By Loren Acuña

Written or edited by Loren Acuña. Please feel free to add to the thoughts presented here by posting a comment or question.

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Thursday, April 2, 2015

Robot Chronicles – Is There a Robo-Fiduciary In Your Future?

I resisted getting a Kindle because I really like a good book. Since I have had this little device, I have probably read even more and a wider variety than before. I just finished a compilation of short science fiction stories on Artificial Intelligence (AI), titled Robot Chronicles, edited by David Gatewood, published 2014.  It’s a great read and offers a wider glimpse into how people imagine AI will affect our lives. So I had to ask myself, what about a robo-fiduciary?

We already see more places where specific types of AI are used. For instance, cars that stop or park themselves. Some AI, like “robo investing”, really boil down to a complex set of instructions or rules with lots of “If, then” statements. If interest rates go up, do this. If a stock index goes down by a certain amount, do this, only much more complex.

What about a robo fiduciary?  Would you want a robot programmed with your decisions to handle your life for you once you were deemed mentally incompetent?  I have a hunch most of us would not be that comfortable living with fixed choices made at an earlier age which are executed by a machine -  no matter how “empathic” AI might eventually be programmed to emulate. I still swear at my phone or computer when it crashes or does not work. I can’t imagine being all that comfortable allowing an AI entity to make my living choices for me, would you?
The NEXT 50
One of my unique services offers people an opportunity to explore what they imagine the next 50 years might hold for the world. You might want to get a jump on it and use my LegacyMapping service to pre-write your AI instruction manual. Do we start with medications?  If you oppose taking a stack of pills, what will you accept? What if medical science develops a pill that really does stave off or curtail Alzheimer’s Disease?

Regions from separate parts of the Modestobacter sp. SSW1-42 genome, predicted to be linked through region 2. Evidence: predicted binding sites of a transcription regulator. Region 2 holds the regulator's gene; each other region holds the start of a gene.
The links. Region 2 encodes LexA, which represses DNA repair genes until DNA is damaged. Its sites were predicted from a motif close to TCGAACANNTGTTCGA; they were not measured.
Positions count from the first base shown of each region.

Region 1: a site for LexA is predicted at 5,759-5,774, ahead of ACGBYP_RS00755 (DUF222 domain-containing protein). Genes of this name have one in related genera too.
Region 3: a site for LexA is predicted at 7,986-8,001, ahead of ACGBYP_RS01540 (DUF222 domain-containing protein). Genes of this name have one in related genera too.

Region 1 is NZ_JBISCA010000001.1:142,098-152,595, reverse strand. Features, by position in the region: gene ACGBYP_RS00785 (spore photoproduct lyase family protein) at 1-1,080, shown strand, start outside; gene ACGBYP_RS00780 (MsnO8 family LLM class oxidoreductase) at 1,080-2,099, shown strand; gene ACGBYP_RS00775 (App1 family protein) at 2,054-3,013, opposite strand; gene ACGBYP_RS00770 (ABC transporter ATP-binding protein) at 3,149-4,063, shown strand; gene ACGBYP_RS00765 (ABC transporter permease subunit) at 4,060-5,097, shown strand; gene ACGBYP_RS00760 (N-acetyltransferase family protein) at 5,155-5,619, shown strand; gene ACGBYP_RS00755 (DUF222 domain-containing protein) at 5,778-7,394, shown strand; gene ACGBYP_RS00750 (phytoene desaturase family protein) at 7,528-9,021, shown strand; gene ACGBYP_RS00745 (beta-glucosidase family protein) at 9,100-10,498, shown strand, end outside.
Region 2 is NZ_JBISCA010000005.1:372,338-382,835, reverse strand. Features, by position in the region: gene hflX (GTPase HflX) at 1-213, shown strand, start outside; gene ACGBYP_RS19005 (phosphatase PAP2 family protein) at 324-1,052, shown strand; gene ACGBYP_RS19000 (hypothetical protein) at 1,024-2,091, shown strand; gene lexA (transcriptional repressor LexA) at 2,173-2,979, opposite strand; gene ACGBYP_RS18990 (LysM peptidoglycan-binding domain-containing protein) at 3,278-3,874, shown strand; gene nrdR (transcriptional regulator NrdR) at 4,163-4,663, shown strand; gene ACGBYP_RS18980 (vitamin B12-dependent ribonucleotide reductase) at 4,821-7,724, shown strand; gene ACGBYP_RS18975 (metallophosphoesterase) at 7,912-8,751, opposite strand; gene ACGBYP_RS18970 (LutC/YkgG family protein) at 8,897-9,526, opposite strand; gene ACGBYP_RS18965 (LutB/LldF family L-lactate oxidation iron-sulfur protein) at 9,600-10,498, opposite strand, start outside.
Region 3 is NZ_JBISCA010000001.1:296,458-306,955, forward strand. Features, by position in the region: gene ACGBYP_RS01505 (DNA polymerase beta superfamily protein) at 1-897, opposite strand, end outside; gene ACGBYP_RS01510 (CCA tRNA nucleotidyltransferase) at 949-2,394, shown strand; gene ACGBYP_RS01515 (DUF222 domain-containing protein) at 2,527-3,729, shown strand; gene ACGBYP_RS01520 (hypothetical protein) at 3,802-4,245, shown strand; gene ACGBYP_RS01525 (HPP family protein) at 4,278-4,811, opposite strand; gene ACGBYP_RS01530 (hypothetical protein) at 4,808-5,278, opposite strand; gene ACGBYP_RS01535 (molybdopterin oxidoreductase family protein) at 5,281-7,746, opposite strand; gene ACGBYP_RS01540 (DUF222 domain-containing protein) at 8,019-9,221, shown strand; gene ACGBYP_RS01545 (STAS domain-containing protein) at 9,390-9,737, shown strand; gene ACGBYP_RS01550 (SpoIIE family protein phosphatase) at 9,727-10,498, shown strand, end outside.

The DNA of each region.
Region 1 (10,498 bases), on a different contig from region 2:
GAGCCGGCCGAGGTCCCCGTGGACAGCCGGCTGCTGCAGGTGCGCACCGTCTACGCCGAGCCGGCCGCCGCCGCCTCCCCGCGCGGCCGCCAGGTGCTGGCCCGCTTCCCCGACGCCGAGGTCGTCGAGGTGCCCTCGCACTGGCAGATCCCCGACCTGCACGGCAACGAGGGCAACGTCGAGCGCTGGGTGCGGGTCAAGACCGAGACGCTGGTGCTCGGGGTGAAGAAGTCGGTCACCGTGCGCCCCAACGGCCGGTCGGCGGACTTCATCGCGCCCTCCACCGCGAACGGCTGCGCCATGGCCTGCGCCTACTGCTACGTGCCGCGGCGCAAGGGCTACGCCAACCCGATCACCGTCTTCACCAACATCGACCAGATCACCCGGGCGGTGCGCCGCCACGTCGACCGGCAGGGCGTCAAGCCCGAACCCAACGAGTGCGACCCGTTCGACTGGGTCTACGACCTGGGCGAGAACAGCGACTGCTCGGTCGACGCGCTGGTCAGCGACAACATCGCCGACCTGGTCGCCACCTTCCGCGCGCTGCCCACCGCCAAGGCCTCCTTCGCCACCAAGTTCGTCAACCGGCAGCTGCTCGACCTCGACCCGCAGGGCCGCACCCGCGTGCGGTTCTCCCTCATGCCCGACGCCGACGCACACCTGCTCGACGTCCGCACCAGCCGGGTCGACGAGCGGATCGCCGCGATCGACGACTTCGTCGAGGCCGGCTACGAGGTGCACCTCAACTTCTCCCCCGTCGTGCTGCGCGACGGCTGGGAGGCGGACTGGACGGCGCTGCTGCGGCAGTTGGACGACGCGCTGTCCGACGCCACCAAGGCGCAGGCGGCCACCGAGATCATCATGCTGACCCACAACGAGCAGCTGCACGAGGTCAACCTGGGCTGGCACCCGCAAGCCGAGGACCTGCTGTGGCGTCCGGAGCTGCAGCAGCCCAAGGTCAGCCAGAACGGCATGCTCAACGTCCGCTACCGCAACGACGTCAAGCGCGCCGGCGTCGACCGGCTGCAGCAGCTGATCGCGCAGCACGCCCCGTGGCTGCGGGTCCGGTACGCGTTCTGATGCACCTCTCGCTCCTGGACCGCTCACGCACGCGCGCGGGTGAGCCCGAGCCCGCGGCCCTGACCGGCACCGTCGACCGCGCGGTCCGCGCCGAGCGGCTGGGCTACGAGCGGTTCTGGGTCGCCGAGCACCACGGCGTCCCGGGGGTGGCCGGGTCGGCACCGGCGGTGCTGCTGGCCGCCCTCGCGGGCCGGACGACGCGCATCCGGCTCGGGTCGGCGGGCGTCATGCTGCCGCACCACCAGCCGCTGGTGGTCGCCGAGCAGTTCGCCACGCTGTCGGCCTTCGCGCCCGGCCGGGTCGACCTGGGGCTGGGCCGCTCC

Actually, LegacyMapping gives you a chance to explore and revisit areas that can require your or other people's attention during the aging process. Sort of like a regular pre-flight check. It is a dialogue about what choices you want to make, given current circumstances.  One of the segments - The Next 50 – deals with what kind of world would you like to see in 50 years? What do you want to leave behind or what “instructions” do you think are timeless that could help make the world better? What resources do you have to make the world a better place 50 years in the future, whether or not we have AI?
Why Do I Need A Fiduciary? 
I occasionally meet people who don't understand why they might need anyone to be their agent or trustee. They say, “I pay my bills on-line and my investments are part of managed portfolio, why would I need someone to make decisions?”  After looking at all the cases in which I have been involved, it is clear that choice of trustee can make a huge difference in the quality of life an elder experiences or the settlement of a contentious case.
When I step in to act as someone’s agent or trustee, my number one job is to get to know the person – their values, their wishes, their goals – what motivates them.  People’s values change during different circumstances. Because we all change. Because life throws us unexpected curveballs. Mostly because we want to know someone out there cares about us, a fiduciary’s job is much deeper than paying bills or making sure assets are invested. This is why we need to name our “person” with care and foresight.
While there may be a robo-fiduciary option someday (maybe I will write my own short science fiction story about that), you already have a better option than family members who might fight with one another. You have a better option than friends who might be more comfortable as a friend rather than handling your estate or personal business.
Human Touch
A professional fiduciary is not a robot, but we do bring a level of experience to the job that a family or friend will not have. My fifteen years of experience in this field has given me a sense of how to evaluate and handle a variety of situations.  In addition, we offer empathy and non-judgmental care for our clients. We seek your best outcome given the resources you have accumulated. We use a “gestalt of empathy, wisdom, experience and intuition along with analysis that a trained human provides”. We pilot you through the frail elder years as someone without any entitlement to your estate. In this way, we have no conflict of interest whether to use your resources for your wishes and needs.